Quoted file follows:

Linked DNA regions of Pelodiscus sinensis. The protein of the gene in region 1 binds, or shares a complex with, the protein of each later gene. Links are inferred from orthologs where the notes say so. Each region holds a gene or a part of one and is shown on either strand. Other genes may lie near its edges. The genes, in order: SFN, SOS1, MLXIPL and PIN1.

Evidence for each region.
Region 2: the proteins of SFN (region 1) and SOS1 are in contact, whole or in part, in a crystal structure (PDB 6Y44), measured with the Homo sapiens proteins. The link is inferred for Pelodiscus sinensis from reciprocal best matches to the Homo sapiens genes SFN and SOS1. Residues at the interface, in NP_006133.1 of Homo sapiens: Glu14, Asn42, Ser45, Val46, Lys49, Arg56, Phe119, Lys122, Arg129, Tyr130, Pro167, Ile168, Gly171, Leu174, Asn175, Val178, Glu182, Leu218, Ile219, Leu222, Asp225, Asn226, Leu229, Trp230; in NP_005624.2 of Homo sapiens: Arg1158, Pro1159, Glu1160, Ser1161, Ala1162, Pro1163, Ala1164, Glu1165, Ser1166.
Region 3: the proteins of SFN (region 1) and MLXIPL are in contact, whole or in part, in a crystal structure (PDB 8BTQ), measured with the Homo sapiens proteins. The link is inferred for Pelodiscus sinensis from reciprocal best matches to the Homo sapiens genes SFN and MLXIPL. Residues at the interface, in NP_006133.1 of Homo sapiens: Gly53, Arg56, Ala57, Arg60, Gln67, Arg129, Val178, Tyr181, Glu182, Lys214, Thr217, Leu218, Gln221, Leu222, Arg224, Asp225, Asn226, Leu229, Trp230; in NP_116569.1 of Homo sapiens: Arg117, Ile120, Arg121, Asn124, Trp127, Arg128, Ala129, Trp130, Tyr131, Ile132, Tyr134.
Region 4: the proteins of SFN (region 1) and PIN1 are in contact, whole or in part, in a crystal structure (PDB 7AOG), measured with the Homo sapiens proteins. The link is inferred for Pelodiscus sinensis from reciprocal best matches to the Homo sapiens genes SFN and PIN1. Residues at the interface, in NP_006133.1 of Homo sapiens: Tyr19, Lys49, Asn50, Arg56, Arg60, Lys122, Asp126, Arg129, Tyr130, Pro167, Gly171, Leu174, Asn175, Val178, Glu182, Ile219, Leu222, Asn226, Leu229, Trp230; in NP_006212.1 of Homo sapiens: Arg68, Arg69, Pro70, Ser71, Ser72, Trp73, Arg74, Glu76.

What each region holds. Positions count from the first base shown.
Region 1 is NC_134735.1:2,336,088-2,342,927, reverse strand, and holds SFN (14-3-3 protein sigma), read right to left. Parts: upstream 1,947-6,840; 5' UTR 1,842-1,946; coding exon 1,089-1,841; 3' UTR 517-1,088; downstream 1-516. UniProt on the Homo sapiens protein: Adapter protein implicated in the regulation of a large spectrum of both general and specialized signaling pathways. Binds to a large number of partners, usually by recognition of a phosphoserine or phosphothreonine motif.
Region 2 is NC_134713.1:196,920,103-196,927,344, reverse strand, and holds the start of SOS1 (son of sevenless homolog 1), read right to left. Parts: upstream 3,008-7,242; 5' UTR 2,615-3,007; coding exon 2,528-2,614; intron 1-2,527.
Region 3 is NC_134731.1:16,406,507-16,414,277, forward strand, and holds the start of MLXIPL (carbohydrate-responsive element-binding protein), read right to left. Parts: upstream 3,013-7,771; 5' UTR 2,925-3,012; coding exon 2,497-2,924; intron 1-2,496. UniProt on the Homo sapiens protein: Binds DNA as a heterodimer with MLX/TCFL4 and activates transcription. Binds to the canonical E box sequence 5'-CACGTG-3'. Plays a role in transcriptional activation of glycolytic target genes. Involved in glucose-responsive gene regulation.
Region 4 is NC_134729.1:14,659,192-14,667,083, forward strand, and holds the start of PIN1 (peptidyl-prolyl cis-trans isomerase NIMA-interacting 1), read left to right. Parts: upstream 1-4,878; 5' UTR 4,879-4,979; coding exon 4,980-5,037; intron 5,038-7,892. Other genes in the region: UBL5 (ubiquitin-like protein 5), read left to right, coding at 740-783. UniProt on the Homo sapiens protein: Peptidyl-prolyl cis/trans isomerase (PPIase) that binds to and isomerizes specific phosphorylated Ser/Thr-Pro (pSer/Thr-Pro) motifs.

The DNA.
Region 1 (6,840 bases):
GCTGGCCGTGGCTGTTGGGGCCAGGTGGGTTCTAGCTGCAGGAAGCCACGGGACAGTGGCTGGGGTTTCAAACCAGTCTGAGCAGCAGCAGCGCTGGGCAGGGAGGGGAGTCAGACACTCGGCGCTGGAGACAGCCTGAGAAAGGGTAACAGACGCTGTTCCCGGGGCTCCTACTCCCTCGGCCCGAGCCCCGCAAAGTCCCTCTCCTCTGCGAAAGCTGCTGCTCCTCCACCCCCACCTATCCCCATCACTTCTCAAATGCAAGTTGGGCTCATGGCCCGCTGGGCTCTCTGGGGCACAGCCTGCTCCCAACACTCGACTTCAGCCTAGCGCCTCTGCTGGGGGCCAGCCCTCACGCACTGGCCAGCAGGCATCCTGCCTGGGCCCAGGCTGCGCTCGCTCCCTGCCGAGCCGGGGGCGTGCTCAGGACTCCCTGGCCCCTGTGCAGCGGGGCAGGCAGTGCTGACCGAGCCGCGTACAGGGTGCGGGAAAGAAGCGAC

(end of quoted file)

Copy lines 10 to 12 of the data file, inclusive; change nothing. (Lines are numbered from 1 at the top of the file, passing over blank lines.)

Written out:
Region 4 is NC_134729.1:14,659,192-14,667,083, forward strand, and holds the start of PIN1 (peptidyl-prolyl cis-trans isomerase NIMA-interacting 1), read left to right. Parts: upstream 1-4,878; 5' UTR 4,879-4,979; coding exon 4,980-5,037; intron 5,038-7,892. Other genes in the region: UBL5 (ubiquitin-like protein 5), read left to right, coding at 740-783. UniProt on the Homo sapiens protein: Peptidyl-prolyl cis/trans isomerase (PPIase) that binds to and isomerizes specific phosphorylated Ser/Thr-Pro (pSer/Thr-Pro) motifs.

The DNA.
Region 1 (6,840 bases):